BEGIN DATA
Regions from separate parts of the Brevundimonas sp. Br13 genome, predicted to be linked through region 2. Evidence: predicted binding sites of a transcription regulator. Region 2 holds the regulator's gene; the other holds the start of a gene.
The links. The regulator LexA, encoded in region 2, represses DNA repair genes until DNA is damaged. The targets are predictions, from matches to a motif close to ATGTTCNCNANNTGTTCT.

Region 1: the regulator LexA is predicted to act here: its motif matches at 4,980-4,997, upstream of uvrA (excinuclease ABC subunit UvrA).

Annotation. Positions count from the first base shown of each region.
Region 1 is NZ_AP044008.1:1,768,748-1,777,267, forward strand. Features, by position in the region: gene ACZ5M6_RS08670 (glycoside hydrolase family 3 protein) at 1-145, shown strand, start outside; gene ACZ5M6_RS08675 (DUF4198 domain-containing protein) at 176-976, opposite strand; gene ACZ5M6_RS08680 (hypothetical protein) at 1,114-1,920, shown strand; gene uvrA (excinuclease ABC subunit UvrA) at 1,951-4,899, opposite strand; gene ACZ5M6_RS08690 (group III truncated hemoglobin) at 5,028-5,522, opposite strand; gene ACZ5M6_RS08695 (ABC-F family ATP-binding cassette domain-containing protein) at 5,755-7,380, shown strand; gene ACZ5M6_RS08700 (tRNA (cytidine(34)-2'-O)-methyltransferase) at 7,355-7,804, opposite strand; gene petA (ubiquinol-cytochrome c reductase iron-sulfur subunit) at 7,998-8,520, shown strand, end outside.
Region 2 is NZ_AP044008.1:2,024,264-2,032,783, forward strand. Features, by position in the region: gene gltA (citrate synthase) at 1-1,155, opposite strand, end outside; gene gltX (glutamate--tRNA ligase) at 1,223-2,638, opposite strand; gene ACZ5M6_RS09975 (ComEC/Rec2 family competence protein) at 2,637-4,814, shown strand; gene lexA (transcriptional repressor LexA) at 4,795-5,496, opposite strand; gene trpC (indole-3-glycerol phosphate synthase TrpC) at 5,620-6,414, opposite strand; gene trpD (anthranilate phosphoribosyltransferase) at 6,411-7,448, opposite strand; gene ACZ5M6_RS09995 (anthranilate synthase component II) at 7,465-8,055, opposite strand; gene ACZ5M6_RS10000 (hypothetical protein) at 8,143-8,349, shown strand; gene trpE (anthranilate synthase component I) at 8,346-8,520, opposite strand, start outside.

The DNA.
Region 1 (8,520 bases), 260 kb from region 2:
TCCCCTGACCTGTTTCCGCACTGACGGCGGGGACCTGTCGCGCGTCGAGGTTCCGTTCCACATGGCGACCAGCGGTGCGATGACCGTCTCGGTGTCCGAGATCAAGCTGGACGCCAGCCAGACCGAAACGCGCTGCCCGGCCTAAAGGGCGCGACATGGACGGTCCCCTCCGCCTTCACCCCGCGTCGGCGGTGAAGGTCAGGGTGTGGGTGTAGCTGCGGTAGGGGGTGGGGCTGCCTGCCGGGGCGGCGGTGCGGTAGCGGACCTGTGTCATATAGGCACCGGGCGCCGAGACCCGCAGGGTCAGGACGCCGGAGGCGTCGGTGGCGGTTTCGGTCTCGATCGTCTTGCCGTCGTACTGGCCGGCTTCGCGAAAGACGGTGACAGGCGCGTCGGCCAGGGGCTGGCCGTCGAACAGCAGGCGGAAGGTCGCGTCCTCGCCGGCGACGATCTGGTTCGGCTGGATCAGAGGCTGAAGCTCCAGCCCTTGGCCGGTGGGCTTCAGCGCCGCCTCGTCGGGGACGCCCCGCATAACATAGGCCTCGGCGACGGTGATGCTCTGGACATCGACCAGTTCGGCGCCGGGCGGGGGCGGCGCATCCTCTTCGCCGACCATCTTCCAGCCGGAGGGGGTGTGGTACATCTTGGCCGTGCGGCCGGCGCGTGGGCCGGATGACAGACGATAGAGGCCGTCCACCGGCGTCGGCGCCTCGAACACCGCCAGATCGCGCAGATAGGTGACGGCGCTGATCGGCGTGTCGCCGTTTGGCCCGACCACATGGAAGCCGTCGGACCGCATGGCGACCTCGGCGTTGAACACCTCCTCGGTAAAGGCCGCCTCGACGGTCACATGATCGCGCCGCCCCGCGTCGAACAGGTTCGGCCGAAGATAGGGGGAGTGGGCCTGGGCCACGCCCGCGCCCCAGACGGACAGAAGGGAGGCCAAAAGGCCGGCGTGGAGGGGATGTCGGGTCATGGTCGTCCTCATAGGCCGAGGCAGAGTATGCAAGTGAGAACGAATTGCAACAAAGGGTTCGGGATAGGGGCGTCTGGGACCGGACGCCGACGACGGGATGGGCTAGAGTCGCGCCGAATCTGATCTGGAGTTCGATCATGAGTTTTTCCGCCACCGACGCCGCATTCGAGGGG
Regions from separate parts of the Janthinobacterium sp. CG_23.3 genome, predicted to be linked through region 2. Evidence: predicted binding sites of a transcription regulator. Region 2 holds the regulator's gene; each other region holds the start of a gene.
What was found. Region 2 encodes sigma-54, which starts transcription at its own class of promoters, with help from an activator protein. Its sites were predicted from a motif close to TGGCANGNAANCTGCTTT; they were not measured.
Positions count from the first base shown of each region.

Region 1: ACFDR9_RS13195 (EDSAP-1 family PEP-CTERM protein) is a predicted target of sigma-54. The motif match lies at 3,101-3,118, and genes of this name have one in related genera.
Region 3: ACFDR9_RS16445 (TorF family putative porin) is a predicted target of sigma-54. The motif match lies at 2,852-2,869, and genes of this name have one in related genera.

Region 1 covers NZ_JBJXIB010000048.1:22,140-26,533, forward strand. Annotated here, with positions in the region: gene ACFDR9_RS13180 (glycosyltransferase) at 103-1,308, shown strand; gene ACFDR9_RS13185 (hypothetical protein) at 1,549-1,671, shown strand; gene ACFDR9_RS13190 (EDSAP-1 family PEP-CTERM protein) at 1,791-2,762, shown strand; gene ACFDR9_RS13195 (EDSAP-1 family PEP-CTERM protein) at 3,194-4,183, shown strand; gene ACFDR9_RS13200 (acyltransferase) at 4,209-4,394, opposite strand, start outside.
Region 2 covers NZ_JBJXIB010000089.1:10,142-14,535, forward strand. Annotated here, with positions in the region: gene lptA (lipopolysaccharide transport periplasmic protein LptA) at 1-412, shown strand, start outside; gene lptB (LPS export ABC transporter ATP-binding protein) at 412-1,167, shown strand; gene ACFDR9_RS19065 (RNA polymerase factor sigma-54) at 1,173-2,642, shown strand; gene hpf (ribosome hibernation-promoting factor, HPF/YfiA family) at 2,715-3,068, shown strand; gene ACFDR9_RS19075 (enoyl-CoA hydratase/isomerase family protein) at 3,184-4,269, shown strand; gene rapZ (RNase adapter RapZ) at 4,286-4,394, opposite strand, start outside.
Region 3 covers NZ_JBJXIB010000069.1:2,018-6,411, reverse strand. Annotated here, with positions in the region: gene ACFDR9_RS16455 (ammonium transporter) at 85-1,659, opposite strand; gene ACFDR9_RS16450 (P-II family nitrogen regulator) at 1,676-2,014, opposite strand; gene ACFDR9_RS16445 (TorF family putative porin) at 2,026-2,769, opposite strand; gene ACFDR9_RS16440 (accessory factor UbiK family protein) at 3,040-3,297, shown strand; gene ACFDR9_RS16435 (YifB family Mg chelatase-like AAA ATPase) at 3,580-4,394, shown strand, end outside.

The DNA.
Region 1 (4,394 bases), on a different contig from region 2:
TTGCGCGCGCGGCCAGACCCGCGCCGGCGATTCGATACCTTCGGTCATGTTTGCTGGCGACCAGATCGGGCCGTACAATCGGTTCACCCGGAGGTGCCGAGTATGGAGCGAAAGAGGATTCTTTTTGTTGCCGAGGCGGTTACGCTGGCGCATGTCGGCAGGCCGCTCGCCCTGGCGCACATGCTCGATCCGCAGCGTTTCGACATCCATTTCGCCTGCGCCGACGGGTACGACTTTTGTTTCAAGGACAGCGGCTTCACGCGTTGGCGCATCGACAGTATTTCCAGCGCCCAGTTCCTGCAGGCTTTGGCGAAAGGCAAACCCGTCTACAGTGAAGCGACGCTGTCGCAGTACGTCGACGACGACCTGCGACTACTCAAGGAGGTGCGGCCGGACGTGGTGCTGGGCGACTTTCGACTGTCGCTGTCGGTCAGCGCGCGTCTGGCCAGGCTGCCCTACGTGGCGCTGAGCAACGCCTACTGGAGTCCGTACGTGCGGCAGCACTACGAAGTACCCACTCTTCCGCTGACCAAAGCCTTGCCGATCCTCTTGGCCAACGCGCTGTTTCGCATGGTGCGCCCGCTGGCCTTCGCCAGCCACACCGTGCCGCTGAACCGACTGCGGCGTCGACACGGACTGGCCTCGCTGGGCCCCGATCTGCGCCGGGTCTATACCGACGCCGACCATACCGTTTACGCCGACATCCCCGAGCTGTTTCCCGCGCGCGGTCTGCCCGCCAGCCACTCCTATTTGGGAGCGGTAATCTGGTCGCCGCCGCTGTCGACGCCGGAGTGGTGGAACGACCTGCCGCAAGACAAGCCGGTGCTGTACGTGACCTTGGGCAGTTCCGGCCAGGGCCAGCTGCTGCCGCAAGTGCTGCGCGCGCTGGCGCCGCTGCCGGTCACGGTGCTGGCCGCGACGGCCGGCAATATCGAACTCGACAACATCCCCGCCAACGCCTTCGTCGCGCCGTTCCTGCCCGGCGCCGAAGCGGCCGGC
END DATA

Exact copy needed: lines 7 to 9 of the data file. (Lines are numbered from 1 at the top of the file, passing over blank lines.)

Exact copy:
The DNA.
Region 1 (8,520 bases), 260 kb from region 2:
TCCCCTGACCTGTTTCCGCACTGACGGCGGGGACCTGTCGCGCGTCGAGGTTCCGTTCCACATGGCGACCAGCGGTGCGATGACCGTCTCGGTGTCCGAGATCAAGCTGGACGCCAGCCAGACCGAAACGCGCTGCCCGGCCTAAAGGGCGCGACATGGACGGTCCCCTCCGCCTTCACCCCGCGTCGGCGGTGAAGGTCAGGGTGTGGGTGTAGCTGCGGTAGGGGGTGGGGCTGCCTGCCGGGGCGGCGGTGCGGTAGCGGACCTGTGTCATATAGGCACCGGGCGCCGAGACCCGCAGGGTCAGGACGCCGGAGGCGTCGGTGGCGGTTTCGGTCTCGATCGTCTTGCCGTCGTACTGGCCGGCTTCGCGAAAGACGGTGACAGGCGCGTCGGCCAGGGGCTGGCCGTCGAACAGCAGGCGGAAGGTCGCGTCCTCGCCGGCGACGATCTGGTTCGGCTGGATCAGAGGCTGAAGCTCCAGCCCTTGGCCGGTGGGCTTCAGCGCCGCCTCGTCGGGGACGCCCCGCATAACATAGGCCTCGGCGACGGTGATGCTCTGGACATCGACCAGTTCGGCGCCGGGCGGGGGCGGCGCATCCTCTTCGCCGACCATCTTCCAGCCGGAGGGGGTGTGGTACATCTTGGCCGTGCGGCCGGCGCGTGGGCCGGATGACAGACGATAGAGGCCGTCCACCGGCGTCGGCGCCTCGAACACCGCCAGATCGCGCAGATAGGTGACGGCGCTGATCGGCGTGTCGCCGTTTGGCCCGACCACATGGAAGCCGTCGGACCGCATGGCGACCTCGGCGTTGAACACCTCCTCGGTAAAGGCCGCCTCGACGGTCACATGATCGCGCCGCCCCGCGTCGAACAGGTTCGGCCGAAGATAGGGGGAGTGGGCCTGGGCCACGCCCGCGCCCCAGACGGACAGAAGGGAGGCCAAAAGGCCGGCGTGGAGGGGATGTCGGGTCATGGTCGTCCTCATAGGCCGAGGCAGAGTATGCAAGTGAGAACGAATTGCAACAAAGGGTTCGGGATAGGGGCGTCTGGGACCGGACGCCGACGACGGGATGGGCTAGAGTCGCGCCGAATCTGATCTGGAGTTCGATCATGAGTTTTTCCGCCACCGACGCCGCATTCGAGGGG